Things do not end well when Chancelors denounce the presence of “foreigners” in German society

Via CS Monitor:

German Chancellor Angela Merkel told a gathering of young members of her conservative Christian Democratic Union (CDU) party this weekend that the “multikulti” concept – where people of different backgrounds would live together happily – does not work in Germany.

At “the beginning of the 1960s our country called the foreign workers to come to Germany and now they live in our country,” said Ms. Merkel at the event in Potsdam, near Berlin. “We kidded ourselves a while. We said: ‘They won’t stay, [after some time] they will be gone,’ but this isn’t reality. And of course, the approach [to build] a multicultural [society] and to live side by side and to enjoy each other … has failed, utterly failed.”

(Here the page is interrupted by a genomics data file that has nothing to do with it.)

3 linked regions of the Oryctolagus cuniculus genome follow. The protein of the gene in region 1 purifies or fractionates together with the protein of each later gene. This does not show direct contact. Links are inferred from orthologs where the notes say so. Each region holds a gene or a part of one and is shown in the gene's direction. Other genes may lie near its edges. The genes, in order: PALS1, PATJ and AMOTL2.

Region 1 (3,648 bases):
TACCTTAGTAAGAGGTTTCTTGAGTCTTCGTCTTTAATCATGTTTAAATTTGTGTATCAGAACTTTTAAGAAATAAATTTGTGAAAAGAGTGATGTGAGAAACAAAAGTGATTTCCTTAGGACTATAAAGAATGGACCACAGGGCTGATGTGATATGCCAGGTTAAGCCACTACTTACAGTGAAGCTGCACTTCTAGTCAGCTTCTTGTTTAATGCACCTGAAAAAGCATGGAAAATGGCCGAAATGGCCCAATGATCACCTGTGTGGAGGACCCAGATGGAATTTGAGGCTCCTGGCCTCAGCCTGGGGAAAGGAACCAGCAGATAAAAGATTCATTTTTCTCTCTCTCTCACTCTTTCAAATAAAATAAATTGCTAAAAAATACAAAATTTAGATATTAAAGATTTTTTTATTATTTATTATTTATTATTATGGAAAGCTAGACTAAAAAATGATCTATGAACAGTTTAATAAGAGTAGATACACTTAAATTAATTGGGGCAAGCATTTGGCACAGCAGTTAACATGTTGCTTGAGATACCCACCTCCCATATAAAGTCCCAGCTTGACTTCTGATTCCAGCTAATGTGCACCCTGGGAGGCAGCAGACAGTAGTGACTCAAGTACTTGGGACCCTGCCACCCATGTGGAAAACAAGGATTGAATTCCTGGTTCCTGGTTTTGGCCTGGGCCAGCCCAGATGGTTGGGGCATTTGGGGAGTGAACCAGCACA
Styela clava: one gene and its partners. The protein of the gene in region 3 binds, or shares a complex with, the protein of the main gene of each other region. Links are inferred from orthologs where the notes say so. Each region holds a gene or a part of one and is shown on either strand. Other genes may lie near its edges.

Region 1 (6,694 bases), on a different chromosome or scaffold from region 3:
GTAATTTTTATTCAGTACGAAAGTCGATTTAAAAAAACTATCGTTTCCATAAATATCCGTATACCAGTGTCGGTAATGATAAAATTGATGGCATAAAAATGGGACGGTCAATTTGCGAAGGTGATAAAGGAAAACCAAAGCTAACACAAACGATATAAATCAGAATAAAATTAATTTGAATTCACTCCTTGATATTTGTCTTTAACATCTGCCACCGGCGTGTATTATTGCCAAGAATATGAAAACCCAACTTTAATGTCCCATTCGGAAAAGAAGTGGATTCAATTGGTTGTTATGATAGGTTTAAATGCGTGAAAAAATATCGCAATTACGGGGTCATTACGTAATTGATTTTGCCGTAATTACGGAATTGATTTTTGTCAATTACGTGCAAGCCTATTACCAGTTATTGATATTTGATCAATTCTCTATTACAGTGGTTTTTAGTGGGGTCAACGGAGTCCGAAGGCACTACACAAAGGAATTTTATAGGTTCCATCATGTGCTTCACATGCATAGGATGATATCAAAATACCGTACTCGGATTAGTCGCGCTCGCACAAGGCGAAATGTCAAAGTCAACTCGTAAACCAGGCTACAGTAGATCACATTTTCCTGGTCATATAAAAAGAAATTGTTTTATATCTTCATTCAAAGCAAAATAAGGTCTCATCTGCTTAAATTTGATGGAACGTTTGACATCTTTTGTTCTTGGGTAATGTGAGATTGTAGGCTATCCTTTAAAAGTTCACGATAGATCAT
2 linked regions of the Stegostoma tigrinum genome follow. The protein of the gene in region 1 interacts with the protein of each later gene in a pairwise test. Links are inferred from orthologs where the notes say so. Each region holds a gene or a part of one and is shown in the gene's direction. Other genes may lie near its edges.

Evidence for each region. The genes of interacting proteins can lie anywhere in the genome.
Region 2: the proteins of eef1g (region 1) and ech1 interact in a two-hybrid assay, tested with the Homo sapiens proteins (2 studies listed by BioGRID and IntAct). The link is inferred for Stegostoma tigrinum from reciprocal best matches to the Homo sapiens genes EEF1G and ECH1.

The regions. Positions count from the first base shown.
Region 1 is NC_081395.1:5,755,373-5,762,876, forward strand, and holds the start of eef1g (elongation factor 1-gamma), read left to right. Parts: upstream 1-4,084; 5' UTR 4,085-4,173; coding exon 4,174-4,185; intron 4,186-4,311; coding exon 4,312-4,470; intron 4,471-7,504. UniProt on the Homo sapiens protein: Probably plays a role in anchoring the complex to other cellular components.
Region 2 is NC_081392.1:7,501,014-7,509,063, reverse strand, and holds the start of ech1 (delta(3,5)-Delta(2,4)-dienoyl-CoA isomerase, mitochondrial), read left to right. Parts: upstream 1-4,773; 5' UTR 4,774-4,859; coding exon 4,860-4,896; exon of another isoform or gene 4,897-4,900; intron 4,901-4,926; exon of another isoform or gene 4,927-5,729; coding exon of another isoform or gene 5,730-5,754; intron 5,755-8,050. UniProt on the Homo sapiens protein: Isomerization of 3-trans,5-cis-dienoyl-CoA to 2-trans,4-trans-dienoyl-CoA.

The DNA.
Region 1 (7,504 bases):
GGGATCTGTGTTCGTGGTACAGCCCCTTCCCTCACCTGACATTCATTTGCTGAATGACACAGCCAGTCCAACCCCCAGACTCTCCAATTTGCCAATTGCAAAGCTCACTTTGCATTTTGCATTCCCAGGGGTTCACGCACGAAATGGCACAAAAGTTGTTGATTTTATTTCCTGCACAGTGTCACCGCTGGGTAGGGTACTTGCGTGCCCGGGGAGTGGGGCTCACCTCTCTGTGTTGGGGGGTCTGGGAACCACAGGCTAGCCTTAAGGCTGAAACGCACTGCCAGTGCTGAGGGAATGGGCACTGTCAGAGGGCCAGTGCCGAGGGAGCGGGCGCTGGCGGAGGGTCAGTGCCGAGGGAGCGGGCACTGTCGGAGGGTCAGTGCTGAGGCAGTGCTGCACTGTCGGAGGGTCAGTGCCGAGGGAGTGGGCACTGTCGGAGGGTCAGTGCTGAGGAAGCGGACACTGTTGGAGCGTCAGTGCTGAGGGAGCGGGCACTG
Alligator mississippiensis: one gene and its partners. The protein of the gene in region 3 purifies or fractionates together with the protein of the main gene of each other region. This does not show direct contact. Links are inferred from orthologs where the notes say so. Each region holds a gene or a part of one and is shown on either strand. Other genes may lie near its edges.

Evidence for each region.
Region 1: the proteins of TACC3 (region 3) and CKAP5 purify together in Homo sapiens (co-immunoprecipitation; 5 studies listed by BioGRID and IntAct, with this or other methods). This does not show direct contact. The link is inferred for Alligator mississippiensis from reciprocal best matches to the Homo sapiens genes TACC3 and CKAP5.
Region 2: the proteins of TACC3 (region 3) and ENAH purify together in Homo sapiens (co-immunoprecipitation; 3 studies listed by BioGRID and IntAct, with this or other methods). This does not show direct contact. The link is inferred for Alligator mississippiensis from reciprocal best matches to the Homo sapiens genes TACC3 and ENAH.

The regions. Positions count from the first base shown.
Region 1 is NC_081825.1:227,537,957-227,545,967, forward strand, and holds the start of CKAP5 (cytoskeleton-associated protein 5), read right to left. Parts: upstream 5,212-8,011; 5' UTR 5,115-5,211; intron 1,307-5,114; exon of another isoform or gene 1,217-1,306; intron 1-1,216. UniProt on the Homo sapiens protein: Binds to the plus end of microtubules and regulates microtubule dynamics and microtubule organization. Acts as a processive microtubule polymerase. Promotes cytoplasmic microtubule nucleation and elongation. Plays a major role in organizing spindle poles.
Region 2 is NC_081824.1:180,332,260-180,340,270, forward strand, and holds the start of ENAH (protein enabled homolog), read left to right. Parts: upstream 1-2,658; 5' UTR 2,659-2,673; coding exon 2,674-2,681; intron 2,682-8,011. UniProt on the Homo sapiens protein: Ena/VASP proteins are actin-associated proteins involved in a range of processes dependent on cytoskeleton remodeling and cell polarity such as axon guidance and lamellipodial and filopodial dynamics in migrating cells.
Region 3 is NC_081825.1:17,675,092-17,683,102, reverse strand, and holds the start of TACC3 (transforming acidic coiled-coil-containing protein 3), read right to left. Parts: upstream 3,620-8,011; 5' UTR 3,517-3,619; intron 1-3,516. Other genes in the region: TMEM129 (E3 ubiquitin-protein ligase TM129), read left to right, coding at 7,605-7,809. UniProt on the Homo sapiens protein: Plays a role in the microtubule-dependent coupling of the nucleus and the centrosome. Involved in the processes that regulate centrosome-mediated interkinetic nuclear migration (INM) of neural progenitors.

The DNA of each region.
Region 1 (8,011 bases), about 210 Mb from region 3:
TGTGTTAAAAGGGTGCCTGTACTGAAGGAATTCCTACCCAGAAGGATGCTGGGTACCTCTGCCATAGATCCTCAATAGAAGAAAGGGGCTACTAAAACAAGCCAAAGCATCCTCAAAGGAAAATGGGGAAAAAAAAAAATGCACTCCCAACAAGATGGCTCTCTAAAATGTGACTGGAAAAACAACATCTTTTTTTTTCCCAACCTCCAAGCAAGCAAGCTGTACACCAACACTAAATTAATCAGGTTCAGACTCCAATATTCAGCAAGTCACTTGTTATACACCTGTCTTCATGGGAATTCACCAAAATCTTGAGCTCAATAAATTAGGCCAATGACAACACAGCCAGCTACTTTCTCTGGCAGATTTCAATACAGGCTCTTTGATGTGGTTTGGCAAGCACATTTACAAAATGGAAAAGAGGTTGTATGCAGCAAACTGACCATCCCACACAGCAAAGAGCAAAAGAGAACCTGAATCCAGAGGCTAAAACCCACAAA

The crowd gathered in Potsdam greeted the above remark, delivered from the podium with fervor by Ms. Merkel, with a standing ovation. And her comments come just days after a study by the Friedrich Ebert Foundation think tank (which is affiliated with the center-left Social Democratic Party) found that more than 30 percent of people believed Germany was “overrun by foreigners” who had come to Germany chiefly for its social benefits.

Even more terrifying:

The study also found that 13 percent of Germans would welcome a “Führer – a German word for leader that is explicitly associated with Adolf Hitler – to run the country “with a firm hand.” Some 60 percent of Germans would “restrict the practice of Islam,” and 17 percent think Jews have “too much influence,” according to the study.

In between France’s expulsion of tens of thousands of Roma immigrants and the assimilation of would-be book-banner Geer Wilders and other nationalist politicians into the mainstream of European politics, one is faced with a sobering picture of Europe. The continent of the Enlightenment still dreams in unreason. It falls to us to confront their monsters, leading by humane example.

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“Dancing with the Stars” studio audience has better taste than you’d think